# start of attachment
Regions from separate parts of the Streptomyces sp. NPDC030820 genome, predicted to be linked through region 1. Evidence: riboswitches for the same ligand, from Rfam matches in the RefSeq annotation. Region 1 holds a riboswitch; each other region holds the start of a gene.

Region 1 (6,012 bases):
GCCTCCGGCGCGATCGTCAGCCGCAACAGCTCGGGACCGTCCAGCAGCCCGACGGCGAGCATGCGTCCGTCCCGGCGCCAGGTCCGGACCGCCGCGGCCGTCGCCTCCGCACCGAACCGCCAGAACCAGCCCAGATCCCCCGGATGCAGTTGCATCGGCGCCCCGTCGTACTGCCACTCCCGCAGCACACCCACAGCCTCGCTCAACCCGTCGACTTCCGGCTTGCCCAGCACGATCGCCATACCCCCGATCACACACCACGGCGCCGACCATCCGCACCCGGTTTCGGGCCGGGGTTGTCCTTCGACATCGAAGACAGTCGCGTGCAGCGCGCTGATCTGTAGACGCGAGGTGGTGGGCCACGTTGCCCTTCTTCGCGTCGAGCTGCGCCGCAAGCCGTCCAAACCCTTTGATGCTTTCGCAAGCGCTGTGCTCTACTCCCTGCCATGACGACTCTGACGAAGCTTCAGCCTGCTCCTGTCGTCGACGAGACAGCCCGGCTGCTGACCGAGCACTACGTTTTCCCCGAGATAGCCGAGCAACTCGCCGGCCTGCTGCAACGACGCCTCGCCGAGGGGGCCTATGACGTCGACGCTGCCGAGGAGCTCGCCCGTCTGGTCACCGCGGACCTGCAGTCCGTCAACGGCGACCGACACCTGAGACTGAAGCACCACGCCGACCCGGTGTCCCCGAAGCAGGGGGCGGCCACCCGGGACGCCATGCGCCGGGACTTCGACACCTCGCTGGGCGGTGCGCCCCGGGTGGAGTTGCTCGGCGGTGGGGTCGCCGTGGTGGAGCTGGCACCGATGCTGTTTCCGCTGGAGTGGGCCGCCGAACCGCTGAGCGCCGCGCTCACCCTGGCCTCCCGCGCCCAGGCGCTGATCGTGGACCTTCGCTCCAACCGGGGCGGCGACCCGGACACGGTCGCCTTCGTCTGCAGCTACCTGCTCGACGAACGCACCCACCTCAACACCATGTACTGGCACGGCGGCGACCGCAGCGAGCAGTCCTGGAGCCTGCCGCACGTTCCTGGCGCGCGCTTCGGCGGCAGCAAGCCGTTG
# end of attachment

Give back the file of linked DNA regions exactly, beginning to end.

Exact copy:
Regions from separate parts of the Streptomyces sp. NPDC030820 genome, predicted to be linked through region 1. Evidence: riboswitches for the same ligand, from Rfam matches in the RefSeq annotation. Region 1 holds a riboswitch; each other region holds the start of a gene.

Region 1 (6,012 bases):
GCCTCCGGCGCGATCGTCAGCCGCAACAGCTCGGGACCGTCCAGCAGCCCGACGGCGAGCATGCGTCCGTCCCGGCGCCAGGTCCGGACCGCCGCGGCCGTCGCCTCCGCACCGAACCGCCAGAACCAGCCCAGATCCCCCGGATGCAGTTGCATCGGCGCCCCGTCGTACTGCCACTCCCGCAGCACACCCACAGCCTCGCTCAACCCGTCGACTTCCGGCTTGCCCAGCACGATCGCCATACCCCCGATCACACACCACGGCGCCGACCATCCGCACCCGGTTTCGGGCCGGGGTTGTCCTTCGACATCGAAGACAGTCGCGTGCAGCGCGCTGATCTGTAGACGCGAGGTGGTGGGCCACGTTGCCCTTCTTCGCGTCGAGCTGCGCCGCAAGCCGTCCAAACCCTTTGATGCTTTCGCAAGCGCTGTGCTCTACTCCCTGCCATGACGACTCTGACGAAGCTTCAGCCTGCTCCTGTCGTCGACGAGACAGCCCGGCTGCTGACCGAGCACTACGTTTTCCCCGAGATAGCCGAGCAACTCGCCGGCCTGCTGCAACGACGCCTCGCCGAGGGGGCCTATGACGTCGACGCTGCCGAGGAGCTCGCCCGTCTGGTCACCGCGGACCTGCAGTCCGTCAACGGCGACCGACACCTGAGACTGAAGCACCACGCCGACCCGGTGTCCCCGAAGCAGGGGGCGGCCACCCGGGACGCCATGCGCCGGGACTTCGACACCTCGCTGGGCGGTGCGCCCCGGGTGGAGTTGCTCGGCGGTGGGGTCGCCGTGGTGGAGCTGGCACCGATGCTGTTTCCGCTGGAGTGGGCCGCCGAACCGCTGAGCGCCGCGCTCACCCTGGCCTCCCGCGCCCAGGCGCTGATCGTGGACCTTCGCTCCAACCGGGGCGGCGACCCGGACACGGTCGCCTTCGTCTGCAGCTACCTGCTCGACGAACGCACCCACCTCAACACCATGTACTGGCACGGCGGCGACCGCAGCGAGCAGTCCTGGAGCCTGCCGCACGTTCCTGGCGCGCGCTTCGGCGGCAGCAAGCCGTTG